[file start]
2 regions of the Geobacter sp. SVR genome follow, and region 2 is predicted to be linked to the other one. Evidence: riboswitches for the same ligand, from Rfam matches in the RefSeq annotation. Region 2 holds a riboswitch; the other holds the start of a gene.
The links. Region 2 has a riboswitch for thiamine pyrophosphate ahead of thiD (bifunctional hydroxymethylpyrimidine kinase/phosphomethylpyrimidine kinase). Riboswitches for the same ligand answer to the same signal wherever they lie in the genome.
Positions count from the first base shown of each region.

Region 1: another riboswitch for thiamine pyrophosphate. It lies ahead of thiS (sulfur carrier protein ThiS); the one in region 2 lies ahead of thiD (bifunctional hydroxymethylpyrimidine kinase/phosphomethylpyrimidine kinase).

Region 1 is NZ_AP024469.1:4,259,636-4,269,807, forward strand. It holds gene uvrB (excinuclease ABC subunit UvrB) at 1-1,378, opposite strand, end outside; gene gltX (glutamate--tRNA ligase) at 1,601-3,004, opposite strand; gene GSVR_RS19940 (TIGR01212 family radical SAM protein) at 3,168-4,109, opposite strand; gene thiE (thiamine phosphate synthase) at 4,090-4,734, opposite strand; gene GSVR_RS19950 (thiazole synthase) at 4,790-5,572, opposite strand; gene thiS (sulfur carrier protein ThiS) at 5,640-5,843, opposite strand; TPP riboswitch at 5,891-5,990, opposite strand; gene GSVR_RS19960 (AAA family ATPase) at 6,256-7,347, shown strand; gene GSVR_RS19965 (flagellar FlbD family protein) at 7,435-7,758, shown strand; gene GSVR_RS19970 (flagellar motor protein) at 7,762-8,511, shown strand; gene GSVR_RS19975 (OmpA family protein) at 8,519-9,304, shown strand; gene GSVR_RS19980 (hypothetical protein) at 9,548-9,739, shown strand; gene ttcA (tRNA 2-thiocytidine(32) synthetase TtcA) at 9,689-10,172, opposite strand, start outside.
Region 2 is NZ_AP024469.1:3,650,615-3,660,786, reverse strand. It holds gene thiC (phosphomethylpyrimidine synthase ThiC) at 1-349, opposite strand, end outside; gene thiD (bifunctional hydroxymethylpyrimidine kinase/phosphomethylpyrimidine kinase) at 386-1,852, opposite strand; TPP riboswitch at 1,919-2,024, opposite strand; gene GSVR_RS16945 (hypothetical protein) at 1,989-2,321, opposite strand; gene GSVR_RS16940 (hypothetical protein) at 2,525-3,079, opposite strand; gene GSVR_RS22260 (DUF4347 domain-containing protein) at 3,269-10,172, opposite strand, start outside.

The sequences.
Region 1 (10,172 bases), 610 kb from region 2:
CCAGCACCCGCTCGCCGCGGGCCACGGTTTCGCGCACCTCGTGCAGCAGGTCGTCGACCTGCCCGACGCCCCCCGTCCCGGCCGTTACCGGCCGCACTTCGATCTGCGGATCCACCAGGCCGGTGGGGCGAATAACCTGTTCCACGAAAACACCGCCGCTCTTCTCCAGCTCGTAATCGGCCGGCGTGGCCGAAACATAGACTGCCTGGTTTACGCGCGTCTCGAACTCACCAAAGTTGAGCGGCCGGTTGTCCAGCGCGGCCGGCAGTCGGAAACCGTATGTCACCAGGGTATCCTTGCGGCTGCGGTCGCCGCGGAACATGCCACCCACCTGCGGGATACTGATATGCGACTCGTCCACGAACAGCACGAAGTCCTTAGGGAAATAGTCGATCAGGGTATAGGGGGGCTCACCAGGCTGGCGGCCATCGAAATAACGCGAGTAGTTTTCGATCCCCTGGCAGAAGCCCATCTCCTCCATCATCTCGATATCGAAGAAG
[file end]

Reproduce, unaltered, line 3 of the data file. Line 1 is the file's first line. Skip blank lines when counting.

Positions count from the first base shown of each region.